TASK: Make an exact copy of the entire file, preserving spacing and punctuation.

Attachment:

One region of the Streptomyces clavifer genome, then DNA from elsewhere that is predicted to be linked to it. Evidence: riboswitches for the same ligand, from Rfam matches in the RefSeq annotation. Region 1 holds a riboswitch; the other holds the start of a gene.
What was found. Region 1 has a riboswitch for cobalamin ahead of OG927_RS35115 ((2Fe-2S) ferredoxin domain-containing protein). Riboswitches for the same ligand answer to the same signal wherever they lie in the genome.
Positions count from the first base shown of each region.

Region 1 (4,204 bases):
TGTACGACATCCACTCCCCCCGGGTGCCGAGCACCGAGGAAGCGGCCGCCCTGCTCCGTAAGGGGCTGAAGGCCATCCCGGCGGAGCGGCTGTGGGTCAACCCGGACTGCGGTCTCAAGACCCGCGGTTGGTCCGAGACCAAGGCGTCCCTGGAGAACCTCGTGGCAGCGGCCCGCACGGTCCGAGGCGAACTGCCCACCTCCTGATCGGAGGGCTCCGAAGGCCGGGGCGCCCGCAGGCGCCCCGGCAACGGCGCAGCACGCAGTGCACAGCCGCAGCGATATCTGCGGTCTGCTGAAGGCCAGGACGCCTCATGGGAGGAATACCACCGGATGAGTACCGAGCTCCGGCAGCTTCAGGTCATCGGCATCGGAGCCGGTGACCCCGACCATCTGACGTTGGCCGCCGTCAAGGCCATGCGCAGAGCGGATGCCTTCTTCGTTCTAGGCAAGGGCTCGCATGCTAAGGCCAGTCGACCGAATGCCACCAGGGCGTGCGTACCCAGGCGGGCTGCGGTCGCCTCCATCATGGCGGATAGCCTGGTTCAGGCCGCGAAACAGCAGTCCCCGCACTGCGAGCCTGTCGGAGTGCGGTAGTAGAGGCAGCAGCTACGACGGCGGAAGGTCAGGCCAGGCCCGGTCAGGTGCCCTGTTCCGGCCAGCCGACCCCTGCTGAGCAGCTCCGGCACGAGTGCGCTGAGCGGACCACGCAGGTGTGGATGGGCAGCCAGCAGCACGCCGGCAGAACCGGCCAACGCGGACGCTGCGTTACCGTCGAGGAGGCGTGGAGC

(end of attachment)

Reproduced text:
One region of the Streptomyces clavifer genome, then DNA from elsewhere that is predicted to be linked to it. Evidence: riboswitches for the same ligand, from Rfam matches in the RefSeq annotation. Region 1 holds a riboswitch; the other holds the start of a gene.
What was found. Region 1 has a riboswitch for cobalamin ahead of OG927_RS35115 ((2Fe-2S) ferredoxin domain-containing protein). Riboswitches for the same ligand answer to the same signal wherever they lie in the genome.
Positions count from the first base shown of each region.

Region 1 (4,204 bases):
TGTACGACATCCACTCCCCCCGGGTGCCGAGCACCGAGGAAGCGGCCGCCCTGCTCCGTAAGGGGCTGAAGGCCATCCCGGCGGAGCGGCTGTGGGTCAACCCGGACTGCGGTCTCAAGACCCGCGGTTGGTCCGAGACCAAGGCGTCCCTGGAGAACCTCGTGGCAGCGGCCCGCACGGTCCGAGGCGAACTGCCCACCTCCTGATCGGAGGGCTCCGAAGGCCGGGGCGCCCGCAGGCGCCCCGGCAACGGCGCAGCACGCAGTGCACAGCCGCAGCGATATCTGCGGTCTGCTGAAGGCCAGGACGCCTCATGGGAGGAATACCACCGGATGAGTACCGAGCTCCGGCAGCTTCAGGTCATCGGCATCGGAGCCGGTGACCCCGACCATCTGACGTTGGCCGCCGTCAAGGCCATGCGCAGAGCGGATGCCTTCTTCGTTCTAGGCAAGGGCTCGCATGCTAAGGCCAGTCGACCGAATGCCACCAGGGCGTGCGTACCCAGGCGGGCTGCGGTCGCCTCCATCATGGCGGATAGCCTGGTTCAGGCCGCGAAACAGCAGTCCCCGCACTGCGAGCCTGTCGGAGTGCGGTAGTAGAGGCAGCAGCTACGACGGCGGAAGGTCAGGCCAGGCCCGGTCAGGTGCCCTGTTCCGGCCAGCCGACCCCTGCTGAGCAGCTCCGGCACGAGTGCGCTGAGCGGACCACGCAGGTGTGGATGGGCAGCCAGCAGCACGCCGGCAGAACCGGCCAACGCGGACGCTGCGTTACCGTCGAGGAGGCGTGGAGC